Stuck with unpleasant events
A single page in the weekend edition of Yedioth Aharonoth captures the essence of where we are. One article on the page is a rational assessment of recent violence, its decline, and concludes with the point that there is no solution, other than the ceasing of incitement among the Palestinians, which no Israeli should expect.
It was drafted before the weekend’s uptick in attacks, with two Israeli deaths in separate incidents in Judea and Samaria, three Palestinian attackers dead, and several Israelis injured.
Without being sure, we can guess that heightened celebrations at the end of Ramadan have something to do with this spurt. For nearly a month now, Muslim families have been fasting from first light to last light, then feasting with their large families of aunts, uncles, and cousins. Muslim families are said to spend half their annual income on food and other expenses of the holy month.
It’s not hard to imagine that during those long nightly meals, a common topic of conversation is the evil of the Jews. Along with incitement in schools and media, that of families, with relatives killed or being punished by the Jews, seems likely to contribute to enough hatred for a young cousin to take a knife from the kitchen, and go to his or her death while trying to kill a Jew.
The two Israeli deaths were especially dramatic. One was a 13-year-old girl of a religious family. Another was a well-known rabbi, the head of a yeshiva, and father of 10.
What Judea and Samaria extremists did may have infected cousins in Gaza. A missile landed at night near a kindergarten in Sderot. It was the first missile since the operation of 2014 to land in an urbanized area. The IDF response was to bomb several Hamas installations, also late at night, when there weren’t likely to be any casualties that would spur a serious escalation.
There was rioting at one of the crossings north of Jerusalem. Several police were injured, and a Palestinian died, apparently from the affects of tear gas.
Another item on the same page of Yedioth Aharonoth reflects the emotions in the Jewish sector, heightened among the religious nationalists who are prominent in Judea and Samaria settlements. It deals with the challenge from one of the settlers’ political leaders, asking the prime minister why he didn’t call a meeting of the inner cabinet to chart a course of defense after the killing of a young girl in the settlement of Kiryat Arba, like he did in response to a terror attack in an upscale neighborhood of Tel Aviv.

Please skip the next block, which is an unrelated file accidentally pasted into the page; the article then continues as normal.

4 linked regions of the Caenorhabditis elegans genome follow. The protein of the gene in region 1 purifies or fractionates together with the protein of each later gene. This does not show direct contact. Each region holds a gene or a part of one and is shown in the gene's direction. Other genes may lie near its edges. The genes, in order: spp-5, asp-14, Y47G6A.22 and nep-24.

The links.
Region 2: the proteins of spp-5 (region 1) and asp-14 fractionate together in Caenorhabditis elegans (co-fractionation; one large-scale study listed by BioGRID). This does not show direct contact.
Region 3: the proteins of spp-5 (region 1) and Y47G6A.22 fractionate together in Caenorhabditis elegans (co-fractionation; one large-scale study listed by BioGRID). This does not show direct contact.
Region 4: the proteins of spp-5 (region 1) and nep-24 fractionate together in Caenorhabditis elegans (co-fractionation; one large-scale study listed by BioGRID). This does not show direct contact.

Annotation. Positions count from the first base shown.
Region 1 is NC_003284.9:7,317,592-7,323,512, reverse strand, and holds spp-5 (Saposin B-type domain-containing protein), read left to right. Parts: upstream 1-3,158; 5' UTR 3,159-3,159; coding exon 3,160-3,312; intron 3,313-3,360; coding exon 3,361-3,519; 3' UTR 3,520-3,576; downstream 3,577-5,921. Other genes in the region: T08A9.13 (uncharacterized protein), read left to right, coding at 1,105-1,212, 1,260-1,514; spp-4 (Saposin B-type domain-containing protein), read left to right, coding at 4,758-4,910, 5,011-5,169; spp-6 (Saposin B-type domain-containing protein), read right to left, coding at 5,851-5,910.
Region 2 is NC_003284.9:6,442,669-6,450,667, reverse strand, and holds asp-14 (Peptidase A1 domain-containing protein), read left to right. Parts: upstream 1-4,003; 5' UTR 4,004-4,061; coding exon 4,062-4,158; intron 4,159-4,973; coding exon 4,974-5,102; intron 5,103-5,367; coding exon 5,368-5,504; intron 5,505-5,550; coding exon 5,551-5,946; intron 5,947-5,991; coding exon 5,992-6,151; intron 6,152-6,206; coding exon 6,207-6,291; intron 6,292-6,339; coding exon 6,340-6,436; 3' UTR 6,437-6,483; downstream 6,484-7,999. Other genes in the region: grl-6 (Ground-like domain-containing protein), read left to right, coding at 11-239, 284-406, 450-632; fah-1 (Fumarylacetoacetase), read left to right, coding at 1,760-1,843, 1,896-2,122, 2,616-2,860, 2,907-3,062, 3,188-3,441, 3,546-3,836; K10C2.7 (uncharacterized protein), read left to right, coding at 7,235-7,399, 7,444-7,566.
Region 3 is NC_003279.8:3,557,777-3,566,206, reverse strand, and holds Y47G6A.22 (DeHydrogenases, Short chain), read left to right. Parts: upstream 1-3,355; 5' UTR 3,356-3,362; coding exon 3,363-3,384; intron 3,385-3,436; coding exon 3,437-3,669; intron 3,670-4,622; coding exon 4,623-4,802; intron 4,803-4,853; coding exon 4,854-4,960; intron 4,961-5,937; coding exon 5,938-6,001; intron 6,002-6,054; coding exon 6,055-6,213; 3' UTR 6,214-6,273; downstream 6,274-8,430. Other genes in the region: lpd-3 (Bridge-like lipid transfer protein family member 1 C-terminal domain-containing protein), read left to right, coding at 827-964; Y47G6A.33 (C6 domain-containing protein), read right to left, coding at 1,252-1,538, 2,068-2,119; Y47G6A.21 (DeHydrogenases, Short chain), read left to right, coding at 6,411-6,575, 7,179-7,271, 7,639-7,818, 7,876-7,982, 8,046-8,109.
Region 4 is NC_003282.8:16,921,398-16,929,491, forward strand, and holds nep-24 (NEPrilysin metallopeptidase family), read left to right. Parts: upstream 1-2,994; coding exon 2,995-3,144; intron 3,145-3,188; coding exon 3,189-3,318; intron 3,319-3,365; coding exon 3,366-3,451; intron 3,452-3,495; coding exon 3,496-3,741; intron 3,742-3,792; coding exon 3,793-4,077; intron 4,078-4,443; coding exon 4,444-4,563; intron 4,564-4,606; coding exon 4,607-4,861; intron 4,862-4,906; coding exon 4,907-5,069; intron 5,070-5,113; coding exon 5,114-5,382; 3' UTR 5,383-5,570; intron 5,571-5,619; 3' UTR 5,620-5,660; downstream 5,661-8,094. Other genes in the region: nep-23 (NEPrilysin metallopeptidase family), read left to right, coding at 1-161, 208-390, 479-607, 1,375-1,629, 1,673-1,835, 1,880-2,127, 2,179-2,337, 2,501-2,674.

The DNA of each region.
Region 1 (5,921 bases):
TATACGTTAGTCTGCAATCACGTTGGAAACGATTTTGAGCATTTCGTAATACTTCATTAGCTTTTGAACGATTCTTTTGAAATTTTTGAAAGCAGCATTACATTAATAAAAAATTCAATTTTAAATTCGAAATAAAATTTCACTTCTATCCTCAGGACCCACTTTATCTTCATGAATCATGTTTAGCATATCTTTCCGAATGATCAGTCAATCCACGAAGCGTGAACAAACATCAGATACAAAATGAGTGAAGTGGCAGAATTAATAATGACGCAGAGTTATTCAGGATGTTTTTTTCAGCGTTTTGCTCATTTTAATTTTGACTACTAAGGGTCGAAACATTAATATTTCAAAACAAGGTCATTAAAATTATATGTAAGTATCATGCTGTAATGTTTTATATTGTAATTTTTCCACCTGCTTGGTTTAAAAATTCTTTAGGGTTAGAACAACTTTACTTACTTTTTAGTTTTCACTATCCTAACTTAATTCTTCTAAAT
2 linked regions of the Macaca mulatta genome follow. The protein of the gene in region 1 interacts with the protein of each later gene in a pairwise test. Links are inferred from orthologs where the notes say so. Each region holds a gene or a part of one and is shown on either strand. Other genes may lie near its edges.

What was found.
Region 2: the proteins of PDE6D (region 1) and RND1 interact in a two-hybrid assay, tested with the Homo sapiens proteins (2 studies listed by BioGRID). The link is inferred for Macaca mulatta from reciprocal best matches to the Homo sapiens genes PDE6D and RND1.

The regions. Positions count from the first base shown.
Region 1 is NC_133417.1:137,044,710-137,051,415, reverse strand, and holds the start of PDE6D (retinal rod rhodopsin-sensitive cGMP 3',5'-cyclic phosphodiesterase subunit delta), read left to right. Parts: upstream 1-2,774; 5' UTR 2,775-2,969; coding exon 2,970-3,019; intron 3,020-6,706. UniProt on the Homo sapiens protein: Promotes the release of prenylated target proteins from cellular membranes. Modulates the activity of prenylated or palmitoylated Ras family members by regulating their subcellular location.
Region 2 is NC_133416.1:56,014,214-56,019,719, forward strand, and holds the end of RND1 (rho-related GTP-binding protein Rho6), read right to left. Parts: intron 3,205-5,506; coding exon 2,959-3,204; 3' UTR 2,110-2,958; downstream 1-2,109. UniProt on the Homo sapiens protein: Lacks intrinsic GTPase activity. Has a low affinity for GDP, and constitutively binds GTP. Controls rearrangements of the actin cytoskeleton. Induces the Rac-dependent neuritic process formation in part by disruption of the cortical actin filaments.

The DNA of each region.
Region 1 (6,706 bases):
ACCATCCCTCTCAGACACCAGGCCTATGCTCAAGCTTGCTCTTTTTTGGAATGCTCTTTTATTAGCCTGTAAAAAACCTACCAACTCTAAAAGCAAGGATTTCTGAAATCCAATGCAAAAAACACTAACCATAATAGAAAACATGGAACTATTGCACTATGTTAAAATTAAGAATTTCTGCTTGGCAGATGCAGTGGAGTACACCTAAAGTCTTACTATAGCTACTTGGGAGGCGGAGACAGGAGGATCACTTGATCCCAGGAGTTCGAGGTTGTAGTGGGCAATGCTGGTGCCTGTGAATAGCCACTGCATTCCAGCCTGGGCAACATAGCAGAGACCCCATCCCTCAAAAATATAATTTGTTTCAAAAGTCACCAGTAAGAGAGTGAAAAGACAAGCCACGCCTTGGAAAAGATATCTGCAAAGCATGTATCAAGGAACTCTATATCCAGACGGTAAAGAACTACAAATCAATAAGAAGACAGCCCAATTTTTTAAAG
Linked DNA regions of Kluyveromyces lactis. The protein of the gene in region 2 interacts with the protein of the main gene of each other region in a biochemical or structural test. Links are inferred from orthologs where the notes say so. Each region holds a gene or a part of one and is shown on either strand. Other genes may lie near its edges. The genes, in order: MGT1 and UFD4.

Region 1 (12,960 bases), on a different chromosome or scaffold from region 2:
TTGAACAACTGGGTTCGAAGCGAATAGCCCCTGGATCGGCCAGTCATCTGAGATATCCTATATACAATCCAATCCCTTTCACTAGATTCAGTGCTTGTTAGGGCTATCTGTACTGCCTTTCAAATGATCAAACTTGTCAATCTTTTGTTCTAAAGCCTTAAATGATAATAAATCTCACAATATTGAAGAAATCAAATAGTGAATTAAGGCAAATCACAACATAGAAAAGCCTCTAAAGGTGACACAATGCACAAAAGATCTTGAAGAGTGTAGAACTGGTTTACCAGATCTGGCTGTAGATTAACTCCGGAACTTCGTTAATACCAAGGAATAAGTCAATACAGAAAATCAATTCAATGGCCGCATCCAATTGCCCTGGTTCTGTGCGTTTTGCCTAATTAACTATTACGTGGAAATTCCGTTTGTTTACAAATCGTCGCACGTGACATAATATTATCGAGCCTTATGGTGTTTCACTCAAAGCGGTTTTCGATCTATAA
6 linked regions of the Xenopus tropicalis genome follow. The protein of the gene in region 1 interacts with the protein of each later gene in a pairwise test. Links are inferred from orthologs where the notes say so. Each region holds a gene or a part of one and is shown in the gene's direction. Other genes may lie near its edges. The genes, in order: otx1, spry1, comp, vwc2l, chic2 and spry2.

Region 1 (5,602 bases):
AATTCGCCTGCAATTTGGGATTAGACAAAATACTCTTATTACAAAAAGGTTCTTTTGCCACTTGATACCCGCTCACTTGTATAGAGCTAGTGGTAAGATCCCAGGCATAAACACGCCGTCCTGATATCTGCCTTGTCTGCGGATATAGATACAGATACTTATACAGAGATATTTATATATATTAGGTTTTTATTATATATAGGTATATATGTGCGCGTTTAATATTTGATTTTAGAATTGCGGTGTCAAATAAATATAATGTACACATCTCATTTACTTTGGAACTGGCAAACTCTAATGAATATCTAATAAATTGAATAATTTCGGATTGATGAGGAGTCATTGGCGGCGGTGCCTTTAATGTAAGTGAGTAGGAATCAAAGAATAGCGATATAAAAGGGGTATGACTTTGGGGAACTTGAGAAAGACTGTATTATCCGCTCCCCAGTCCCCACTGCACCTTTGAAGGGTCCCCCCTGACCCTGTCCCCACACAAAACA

After the death of the young girl and the Yeshiva head, the prime minister did call a meeting of the cabinet.
Members of the extended family associated with the 17-year-old who died after killing a 13-year-old girl in Kiryat Arba lost their permits to enter Israel for work. Security personnel sealed the killer’s house in preparation for destroying it once all the court hurdles are cleared. The IDF closed off the area around Hebron, and for a while none will leave or enter. Soldiers have gone house to house looking for suspects. The cabinet voted to approve the construction of additional housing for both Arabs and Jews in East Jerusalem, and for Jews in Judea and Samaria settlements.
Responses are called “mowing the lawn,” or “collective punishment,” depending on one’s political perspective. It lets the Palestinians know the cost of their mischief, without doing so much that might escalate into a wider conflict that would—if it occurred—also not bring the underlying conflict any closer to an end.
Hopefully, the end of Ramadan will cool tempers, and we’ll revert to the situation of tense co-existence.
Sadly there is no end. Occasional violence, with more Palestinian than Israeli deaths, is part of life in this corner of the Middle East. Trying to end it once and for all times would be like trying to end traffic accidents. One can do some things to minimize the carnage, but that seems to be the limit learned after more than a century of motor vehicles, which comes after many more centuries of mishaps from horses.
Taking everything into consideration and looking at governmental statistics, it appears that Israel is a safer place than the United States or almost every country in Western Europe.
Also in the news is yet another call by the Quartet of US, EU, Russia, and the UN that Israel must stop building in its Judea and Samaria settlements. This proclamation calls on Palestinians to stop inciting for violence, so the worthies can claim to be evenhanded while they contribute nothing more than their moderate voices to a conflict that will not end any sooner than traffic accidents.
A moment for despair or the acceptance of what is inevitable?
Perhaps a bit of both, feeling sorry for the unfortunates who were in the wrong place at the wrong time, just as we should mourn those caught in traffic accidents not their fault.
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